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PNS Daily News - September 20, 2017 


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Report: An Invisible Health Menace from Flaring in ND

North Dakotans in the Bakken region, where oil production is most heavily concentrated, have reported health problems they believe are the result of air pollution. (Tim Evanson/Flickr)
North Dakotans in the Bakken region, where oil production is most heavily concentrated, have reported health problems they believe are the result of air pollution. (Tim Evanson/Flickr)
August 14, 2017

BISMARCK, N.D. – North Dakotans are still fighting air pollution, even as the Environmental Protection Agency takes the next steps toward removing regulations on methane-flaring at oil and gas well sites.

A new report from the Dakota Resource Council finds methane is affecting local residents' health, causing or exacerbating respiratory problems such as asthma, and driving people out of the Bakken region where wells are most heavily concentrated.

For the report, Lisa Deville, president of Fort Berthold Protectors of Water and Earth Rights, looked at wells through an infrared camera and found flares invisible to the naked eye all around her community.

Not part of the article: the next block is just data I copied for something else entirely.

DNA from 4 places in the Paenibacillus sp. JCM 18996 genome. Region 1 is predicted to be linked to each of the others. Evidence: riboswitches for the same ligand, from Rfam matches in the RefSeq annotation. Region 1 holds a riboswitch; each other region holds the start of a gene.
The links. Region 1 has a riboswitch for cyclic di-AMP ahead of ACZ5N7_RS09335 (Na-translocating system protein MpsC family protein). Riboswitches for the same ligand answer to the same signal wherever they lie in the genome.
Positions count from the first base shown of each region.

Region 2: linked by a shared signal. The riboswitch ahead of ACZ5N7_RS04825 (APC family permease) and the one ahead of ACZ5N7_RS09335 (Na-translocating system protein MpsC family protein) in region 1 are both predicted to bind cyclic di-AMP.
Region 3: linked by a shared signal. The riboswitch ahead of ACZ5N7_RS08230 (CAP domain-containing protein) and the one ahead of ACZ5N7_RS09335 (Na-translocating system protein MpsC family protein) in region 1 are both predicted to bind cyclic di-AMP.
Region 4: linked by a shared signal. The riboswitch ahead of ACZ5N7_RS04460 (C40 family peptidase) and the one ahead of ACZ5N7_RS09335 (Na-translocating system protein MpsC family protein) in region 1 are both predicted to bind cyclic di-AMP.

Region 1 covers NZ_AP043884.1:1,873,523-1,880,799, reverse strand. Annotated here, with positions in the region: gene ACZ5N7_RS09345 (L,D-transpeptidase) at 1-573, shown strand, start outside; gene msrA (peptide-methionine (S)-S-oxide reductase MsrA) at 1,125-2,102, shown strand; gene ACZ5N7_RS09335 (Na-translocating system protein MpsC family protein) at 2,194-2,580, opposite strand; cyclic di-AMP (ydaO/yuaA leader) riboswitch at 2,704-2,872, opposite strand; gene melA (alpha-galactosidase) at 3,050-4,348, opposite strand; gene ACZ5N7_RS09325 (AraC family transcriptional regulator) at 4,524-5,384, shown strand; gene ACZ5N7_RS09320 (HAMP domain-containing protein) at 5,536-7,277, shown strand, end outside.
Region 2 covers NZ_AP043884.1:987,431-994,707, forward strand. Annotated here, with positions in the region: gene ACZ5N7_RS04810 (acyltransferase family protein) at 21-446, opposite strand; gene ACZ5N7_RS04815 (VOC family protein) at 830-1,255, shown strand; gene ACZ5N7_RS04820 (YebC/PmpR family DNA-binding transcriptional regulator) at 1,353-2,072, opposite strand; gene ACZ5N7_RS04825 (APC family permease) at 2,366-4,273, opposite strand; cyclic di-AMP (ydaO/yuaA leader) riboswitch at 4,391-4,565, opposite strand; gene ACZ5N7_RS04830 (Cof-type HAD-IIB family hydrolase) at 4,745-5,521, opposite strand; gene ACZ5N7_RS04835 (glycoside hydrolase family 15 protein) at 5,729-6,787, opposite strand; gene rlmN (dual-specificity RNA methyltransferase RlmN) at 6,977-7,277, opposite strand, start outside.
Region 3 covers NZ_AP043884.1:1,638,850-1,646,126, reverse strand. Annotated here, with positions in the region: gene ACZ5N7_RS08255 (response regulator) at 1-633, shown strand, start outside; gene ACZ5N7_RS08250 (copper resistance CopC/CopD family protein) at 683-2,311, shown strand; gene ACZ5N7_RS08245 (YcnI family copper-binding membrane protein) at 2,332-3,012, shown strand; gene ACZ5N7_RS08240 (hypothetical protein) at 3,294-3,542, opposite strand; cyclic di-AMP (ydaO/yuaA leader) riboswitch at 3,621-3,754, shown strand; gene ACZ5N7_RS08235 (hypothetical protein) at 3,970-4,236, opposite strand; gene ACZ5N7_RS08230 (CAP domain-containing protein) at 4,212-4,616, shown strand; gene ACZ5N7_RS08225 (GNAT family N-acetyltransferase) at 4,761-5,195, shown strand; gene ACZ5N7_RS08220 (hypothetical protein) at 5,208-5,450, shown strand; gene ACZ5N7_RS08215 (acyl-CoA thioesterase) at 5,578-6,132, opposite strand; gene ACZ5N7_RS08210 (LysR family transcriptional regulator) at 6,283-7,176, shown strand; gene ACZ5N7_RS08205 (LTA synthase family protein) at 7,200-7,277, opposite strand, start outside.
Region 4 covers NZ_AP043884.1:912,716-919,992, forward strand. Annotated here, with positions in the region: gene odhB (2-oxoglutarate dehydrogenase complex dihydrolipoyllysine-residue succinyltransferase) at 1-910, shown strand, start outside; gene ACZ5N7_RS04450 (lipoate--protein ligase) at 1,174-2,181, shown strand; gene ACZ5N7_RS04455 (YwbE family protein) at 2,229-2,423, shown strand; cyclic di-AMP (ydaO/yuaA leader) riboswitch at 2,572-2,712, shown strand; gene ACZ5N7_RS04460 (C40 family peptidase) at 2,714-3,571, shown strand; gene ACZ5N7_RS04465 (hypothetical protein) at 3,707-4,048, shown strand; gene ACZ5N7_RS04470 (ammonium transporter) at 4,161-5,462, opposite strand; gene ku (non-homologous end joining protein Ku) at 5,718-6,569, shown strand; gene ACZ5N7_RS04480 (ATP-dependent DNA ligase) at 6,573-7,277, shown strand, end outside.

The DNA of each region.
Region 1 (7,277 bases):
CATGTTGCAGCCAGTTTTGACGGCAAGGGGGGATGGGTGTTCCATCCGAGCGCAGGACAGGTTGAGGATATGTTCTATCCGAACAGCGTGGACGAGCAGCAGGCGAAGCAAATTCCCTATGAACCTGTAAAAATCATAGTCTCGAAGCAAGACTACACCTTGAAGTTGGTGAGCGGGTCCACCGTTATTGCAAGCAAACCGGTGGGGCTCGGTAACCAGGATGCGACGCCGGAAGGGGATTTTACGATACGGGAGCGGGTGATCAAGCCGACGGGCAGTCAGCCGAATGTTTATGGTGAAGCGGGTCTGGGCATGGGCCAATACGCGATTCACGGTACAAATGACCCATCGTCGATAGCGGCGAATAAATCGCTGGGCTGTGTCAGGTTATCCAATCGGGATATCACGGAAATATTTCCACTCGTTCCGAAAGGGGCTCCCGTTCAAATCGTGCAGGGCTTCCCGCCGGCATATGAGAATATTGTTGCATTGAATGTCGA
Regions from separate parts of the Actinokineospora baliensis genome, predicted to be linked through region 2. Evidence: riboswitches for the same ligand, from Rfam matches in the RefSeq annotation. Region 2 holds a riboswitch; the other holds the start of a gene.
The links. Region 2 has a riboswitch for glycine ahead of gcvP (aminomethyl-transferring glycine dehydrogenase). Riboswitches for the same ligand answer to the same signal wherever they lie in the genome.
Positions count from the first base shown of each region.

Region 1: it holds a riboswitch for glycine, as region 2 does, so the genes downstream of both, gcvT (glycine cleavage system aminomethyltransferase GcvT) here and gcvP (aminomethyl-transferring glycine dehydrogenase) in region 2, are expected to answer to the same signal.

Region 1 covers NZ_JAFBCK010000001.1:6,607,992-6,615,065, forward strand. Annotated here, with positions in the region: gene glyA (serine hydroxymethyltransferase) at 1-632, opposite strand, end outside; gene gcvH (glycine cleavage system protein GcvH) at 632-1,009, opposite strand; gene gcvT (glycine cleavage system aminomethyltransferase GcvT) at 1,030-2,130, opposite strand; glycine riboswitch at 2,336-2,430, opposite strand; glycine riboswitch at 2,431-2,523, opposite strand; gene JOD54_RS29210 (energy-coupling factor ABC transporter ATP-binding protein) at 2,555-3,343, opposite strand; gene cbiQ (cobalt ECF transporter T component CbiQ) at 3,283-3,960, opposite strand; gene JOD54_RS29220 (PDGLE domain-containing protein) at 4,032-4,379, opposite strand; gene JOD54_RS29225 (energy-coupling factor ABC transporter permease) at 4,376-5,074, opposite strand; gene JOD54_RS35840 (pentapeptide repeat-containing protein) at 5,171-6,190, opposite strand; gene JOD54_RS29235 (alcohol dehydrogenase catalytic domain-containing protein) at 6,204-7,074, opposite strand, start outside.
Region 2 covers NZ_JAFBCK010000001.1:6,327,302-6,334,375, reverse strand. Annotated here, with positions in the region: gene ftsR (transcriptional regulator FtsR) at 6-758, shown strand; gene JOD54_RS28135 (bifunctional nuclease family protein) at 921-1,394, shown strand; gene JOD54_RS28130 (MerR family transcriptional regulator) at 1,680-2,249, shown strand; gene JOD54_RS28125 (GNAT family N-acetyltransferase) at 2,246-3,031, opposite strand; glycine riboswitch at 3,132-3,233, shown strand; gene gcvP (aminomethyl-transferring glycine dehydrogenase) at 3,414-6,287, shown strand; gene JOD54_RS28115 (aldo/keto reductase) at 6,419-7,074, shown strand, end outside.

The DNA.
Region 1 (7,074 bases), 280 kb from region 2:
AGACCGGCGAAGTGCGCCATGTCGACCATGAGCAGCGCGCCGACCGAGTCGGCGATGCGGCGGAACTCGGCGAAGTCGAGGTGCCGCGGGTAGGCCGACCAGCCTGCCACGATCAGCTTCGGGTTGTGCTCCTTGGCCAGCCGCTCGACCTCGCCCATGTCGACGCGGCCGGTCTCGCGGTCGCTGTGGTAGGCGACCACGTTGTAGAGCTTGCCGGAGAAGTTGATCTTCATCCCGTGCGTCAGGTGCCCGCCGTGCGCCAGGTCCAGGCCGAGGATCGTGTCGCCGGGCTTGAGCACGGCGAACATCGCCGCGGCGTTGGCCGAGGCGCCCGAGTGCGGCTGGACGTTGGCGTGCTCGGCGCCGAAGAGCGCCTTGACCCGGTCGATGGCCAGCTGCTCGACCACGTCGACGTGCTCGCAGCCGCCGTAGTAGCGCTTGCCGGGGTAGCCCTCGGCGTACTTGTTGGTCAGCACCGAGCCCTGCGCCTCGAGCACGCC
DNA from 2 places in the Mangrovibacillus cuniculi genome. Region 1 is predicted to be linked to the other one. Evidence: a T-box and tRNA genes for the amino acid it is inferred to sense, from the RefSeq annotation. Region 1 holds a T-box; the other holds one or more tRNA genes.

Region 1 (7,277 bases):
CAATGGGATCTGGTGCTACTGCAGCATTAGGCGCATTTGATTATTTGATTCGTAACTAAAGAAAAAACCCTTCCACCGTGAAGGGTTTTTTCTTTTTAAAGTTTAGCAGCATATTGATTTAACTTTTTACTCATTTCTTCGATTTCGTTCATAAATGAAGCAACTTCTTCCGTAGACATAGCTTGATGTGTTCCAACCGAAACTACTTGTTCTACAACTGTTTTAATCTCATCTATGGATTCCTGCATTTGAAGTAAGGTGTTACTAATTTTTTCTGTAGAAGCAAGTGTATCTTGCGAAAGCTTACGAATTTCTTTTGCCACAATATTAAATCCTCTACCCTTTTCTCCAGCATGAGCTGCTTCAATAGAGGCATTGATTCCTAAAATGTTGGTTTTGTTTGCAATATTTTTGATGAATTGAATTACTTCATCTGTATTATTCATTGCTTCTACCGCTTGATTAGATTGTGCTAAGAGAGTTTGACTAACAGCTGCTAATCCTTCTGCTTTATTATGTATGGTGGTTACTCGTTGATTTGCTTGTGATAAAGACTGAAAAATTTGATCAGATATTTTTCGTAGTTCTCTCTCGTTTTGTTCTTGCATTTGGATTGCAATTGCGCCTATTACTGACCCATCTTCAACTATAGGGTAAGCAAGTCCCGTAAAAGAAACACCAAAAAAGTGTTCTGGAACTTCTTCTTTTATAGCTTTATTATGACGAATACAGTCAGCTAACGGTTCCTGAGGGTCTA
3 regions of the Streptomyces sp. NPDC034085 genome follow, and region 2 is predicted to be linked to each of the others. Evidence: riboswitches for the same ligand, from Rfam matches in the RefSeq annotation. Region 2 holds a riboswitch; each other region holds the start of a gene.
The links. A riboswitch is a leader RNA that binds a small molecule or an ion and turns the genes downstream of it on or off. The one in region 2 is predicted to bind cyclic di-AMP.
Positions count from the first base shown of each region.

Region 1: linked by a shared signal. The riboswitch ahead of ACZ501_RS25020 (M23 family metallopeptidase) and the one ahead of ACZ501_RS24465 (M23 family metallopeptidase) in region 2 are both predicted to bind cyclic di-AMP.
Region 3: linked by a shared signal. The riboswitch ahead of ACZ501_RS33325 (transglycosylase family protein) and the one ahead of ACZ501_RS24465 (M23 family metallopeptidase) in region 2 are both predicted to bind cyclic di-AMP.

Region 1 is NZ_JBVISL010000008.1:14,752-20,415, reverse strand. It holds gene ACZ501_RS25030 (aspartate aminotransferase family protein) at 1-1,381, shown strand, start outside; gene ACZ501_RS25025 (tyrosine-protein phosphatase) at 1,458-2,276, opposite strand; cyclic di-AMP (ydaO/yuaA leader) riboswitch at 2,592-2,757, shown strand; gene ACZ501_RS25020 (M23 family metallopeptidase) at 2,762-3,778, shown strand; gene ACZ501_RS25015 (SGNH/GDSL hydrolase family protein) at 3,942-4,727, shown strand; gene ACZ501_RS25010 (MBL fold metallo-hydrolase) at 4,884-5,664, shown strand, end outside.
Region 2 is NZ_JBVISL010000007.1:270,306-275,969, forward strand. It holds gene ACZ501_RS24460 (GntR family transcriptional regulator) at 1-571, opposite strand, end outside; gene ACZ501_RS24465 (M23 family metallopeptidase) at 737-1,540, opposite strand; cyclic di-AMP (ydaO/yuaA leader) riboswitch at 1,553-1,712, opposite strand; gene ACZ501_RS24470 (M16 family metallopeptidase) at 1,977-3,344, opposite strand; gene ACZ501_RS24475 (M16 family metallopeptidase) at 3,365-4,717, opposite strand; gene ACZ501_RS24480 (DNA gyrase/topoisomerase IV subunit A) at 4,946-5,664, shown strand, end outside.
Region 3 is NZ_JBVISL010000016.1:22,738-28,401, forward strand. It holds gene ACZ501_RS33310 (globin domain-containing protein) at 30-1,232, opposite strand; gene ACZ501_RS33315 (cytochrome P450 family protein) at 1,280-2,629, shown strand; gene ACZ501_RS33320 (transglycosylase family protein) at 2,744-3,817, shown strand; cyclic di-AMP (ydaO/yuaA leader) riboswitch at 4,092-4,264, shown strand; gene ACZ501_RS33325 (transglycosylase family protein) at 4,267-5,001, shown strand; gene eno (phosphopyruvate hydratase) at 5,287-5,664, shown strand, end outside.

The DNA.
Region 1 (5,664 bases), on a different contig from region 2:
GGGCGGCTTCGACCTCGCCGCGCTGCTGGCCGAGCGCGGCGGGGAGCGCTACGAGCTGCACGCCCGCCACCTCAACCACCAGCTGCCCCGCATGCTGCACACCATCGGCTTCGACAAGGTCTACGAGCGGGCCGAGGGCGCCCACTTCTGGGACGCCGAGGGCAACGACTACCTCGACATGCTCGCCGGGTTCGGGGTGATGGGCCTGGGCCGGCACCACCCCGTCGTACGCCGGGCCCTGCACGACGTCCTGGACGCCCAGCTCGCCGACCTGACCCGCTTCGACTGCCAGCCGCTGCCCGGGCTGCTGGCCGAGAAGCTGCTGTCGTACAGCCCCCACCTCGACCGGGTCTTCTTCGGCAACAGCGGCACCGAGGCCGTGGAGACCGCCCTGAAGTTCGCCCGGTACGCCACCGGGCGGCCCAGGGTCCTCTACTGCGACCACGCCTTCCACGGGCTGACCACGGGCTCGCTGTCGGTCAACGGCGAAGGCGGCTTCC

"We have been advocating for more research and monitoring because we don't know the environmental impact or health impact from this oil and gas extraction," she states.

The public comment period on a proposed two-year stay of the EPA's methane-flaring standards came to an end last week.

EPA Administrator Scott Pruitt says the agency has to balance environmental regulations and economic growth. Pruitt made two stops in North Dakota last week, but did not visit the Bakken region.

Deville says she will continue to fight for tougher oversight to protect North Dakotans' health. But she contends Pruitt will hand the oil and gas industry a big win if the EPA does away with regulations on flaring.

"Pruitt is only looking out for industry by loosening up these regulations that would save millions of Americans,” Deville maintains. “It's been a challenge. We've been testifying on this methane rule since 2014, when they very first brought it to North Dakota."

Deville adds one reason she continues to speak out for environmental safeguards is the well-being of her children.

"I don't want my children to think, 'You never did anything for me and here I am, I can't even grow food on my land,'” she states. “And this is the only that we have left. This is the only land that my people have left."

Eric Tegethoff, Public News Service - ND